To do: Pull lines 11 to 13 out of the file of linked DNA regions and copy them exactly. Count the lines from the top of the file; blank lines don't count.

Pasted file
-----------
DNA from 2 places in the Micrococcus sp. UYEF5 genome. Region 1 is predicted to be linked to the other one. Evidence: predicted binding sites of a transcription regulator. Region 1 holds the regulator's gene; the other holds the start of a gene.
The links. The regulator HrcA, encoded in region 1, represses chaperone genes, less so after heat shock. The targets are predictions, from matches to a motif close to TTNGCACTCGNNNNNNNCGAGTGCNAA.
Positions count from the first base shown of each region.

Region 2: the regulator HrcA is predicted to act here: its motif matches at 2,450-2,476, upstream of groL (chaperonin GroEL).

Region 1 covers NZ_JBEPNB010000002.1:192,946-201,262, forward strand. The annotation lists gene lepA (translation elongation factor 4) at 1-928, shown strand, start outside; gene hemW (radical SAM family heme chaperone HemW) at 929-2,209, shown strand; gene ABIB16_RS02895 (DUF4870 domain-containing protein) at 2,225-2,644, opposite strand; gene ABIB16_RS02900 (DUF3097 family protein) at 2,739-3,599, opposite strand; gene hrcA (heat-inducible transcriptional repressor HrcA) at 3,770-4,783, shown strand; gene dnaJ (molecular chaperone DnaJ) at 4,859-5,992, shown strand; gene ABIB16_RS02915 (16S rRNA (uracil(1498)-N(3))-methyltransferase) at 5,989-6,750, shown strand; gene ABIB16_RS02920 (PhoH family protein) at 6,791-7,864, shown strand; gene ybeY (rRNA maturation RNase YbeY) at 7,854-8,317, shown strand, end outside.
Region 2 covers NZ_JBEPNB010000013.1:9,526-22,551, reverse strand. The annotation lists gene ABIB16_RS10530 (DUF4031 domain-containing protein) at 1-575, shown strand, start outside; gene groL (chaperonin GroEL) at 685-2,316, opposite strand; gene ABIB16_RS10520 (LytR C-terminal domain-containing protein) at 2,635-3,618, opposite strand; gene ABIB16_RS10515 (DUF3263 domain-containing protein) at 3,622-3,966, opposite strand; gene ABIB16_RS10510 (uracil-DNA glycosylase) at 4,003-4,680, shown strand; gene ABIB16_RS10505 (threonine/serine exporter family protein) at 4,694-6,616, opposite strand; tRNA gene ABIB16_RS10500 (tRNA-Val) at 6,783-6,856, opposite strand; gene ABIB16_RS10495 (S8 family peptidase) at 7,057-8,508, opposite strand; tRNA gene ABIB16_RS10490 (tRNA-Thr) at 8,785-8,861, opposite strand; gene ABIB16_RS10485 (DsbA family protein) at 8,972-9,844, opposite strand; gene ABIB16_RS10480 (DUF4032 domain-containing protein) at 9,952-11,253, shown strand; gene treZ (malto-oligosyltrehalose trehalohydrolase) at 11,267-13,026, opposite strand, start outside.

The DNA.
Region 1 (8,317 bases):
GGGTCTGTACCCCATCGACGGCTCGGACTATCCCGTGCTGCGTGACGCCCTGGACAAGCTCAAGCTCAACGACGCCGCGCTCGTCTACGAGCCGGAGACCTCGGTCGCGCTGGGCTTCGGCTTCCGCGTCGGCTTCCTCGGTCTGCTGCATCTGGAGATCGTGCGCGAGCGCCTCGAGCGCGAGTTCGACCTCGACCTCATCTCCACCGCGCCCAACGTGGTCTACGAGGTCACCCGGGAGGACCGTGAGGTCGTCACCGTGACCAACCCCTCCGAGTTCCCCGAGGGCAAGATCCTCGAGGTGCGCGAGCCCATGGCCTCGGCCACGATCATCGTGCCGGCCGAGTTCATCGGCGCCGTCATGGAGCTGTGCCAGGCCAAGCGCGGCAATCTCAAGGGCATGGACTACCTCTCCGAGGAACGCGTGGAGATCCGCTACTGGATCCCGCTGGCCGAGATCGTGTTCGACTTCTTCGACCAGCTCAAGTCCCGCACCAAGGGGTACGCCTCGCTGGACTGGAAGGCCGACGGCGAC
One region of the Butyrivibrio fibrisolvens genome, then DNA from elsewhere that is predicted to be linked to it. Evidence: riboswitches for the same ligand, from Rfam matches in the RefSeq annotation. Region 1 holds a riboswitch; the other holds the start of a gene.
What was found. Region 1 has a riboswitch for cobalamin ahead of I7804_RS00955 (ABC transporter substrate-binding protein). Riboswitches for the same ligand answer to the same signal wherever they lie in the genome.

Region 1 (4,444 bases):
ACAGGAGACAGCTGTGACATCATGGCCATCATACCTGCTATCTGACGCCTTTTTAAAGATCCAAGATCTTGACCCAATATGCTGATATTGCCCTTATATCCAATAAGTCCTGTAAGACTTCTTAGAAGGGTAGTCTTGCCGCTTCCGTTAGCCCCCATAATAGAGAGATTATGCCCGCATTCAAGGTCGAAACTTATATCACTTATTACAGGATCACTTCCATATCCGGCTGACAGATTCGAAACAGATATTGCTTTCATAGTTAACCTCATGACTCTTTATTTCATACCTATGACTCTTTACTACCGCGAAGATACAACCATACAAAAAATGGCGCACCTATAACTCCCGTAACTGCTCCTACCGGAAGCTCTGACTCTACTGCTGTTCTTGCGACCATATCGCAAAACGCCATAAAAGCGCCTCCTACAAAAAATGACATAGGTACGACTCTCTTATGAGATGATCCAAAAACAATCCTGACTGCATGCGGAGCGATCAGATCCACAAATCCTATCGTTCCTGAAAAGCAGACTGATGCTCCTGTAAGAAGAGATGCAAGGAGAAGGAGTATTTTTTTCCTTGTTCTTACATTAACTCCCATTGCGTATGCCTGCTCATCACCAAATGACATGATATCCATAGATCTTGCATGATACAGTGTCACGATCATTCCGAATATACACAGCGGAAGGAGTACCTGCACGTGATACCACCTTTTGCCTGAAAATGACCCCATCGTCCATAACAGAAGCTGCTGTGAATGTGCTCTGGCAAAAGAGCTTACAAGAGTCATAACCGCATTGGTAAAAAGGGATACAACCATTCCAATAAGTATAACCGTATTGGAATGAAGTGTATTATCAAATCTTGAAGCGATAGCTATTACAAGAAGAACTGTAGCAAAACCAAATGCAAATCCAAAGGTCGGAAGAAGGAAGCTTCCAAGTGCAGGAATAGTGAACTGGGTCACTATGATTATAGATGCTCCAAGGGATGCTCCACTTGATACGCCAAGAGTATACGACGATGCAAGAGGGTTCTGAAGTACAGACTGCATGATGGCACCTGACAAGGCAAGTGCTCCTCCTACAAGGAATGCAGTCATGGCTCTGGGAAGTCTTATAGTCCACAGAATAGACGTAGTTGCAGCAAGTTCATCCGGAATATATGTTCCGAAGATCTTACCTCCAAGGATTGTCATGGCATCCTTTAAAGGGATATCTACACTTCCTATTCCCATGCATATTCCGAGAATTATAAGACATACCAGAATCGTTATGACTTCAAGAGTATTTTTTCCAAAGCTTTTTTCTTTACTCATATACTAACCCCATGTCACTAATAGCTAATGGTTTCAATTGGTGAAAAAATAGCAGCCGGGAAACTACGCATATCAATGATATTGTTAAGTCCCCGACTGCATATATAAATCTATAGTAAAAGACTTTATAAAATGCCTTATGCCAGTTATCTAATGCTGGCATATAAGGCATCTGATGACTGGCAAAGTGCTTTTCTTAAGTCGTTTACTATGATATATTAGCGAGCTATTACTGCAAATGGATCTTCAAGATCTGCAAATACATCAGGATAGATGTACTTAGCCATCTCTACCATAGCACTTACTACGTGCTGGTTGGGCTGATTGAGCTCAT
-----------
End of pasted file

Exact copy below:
What was found. Region 1 has a riboswitch for cobalamin ahead of I7804_RS00955 (ABC transporter substrate-binding protein). Riboswitches for the same ligand answer to the same signal wherever they lie in the genome.

Region 1 (4,444 bases):
ACAGGAGACAGCTGTGACATCATGGCCATCATACCTGCTATCTGACGCCTTTTTAAAGATCCAAGATCTTGACCCAATATGCTGATATTGCCCTTATATCCAATAAGTCCTGTAAGACTTCTTAGAAGGGTAGTCTTGCCGCTTCCGTTAGCCCCCATAATAGAGAGATTATGCCCGCATTCAAGGTCGAAACTTATATCACTTATTACAGGATCACTTCCATATCCGGCTGACAGATTCGAAACAGATATTGCTTTCATAGTTAACCTCATGACTCTTTATTTCATACCTATGACTCTTTACTACCGCGAAGATACAACCATACAAAAAATGGCGCACCTATAACTCCCGTAACTGCTCCTACCGGAAGCTCTGACTCTACTGCTGTTCTTGCGACCATATCGCAAAACGCCATAAAAGCGCCTCCTACAAAAAATGACATAGGTACGACTCTCTTATGAGATGATCCAAAAACAATCCTGACTGCATGCGGAGCGATCAGATCCACAAATCCTATCGTTCCTGAAAAGCAGACTGATGCTCCTGTAAGAAGAGATGCAAGGAGAAGGAGTATTTTTTTCCTTGTTCTTACATTAACTCCCATTGCGTATGCCTGCTCATCACCAAATGACATGATATCCATAGATCTTGCATGATACAGTGTCACGATCATTCCGAATATACACAGCGGAAGGAGTACCTGCACGTGATACCACCTTTTGCCTGAAAATGACCCCATCGTCCATAACAGAAGCTGCTGTGAATGTGCTCTGGCAAAAGAGCTTACAAGAGTCATAACCGCATTGGTAAAAAGGGATACAACCATTCCAATAAGTATAACCGTATTGGAATGAAGTGTATTATCAAATCTTGAAGCGATAGCTATTACAAGAAGAACTGTAGCAAAACCAAATGCAAATCCAAAGGTCGGAAGAAGGAAGCTTCCAAGTGCAGGAATAGTGAACTGGGTCACTATGATTATAGATGCTCCAAGGGATGCTCCACTTGATACGCCAAGAGTATACGACGATGCAAGAGGGTTCTGAAGTACAGACTGCATGATGGCACCTGACAAGGCAAGTGCTCCTCCTACAAGGAATGCAGTCATGGCTCTGGGAAGTCTTATAGTCCACAGAATAGACGTAGTTGCAGCAAGTTCATCCGGAATATATGTTCCGAAGATCTTACCTCCAAGGATTGTCATGGCATCCTTTAAAGGGATATCTACACTTCCTATTCCCATGCATATTCCGAGAATTATAAGACATACCAGAATCGTTATGACTTCAAGAGTATTTTTTCCAAAGCTTTTTTCTTTACTCATATACTAACCCCATGTCACTAATAGCTAATGGTTTCAATTGGTGAAAAAATAGCAGCCGGGAAACTACGCATATCAATGATATTGTTAAGTCCCCGACTGCATATATAAATCTATAGTAAAAGACTTTATAAAATGCCTTATGCCAGTTATCTAATGCTGGCATATAAGGCATCTGATGACTGGCAAAGTGCTTTTCTTAAGTCGTTTACTATGATATATTAGCGAGCTATTACTGCAAATGGATCTTCAAGATCTGCAAATACATCAGGATAGATGTACTTAGCCATCTCTACCATAGCACTTACTACGTGCTGGTTGGGCTGATTGAGCTCAT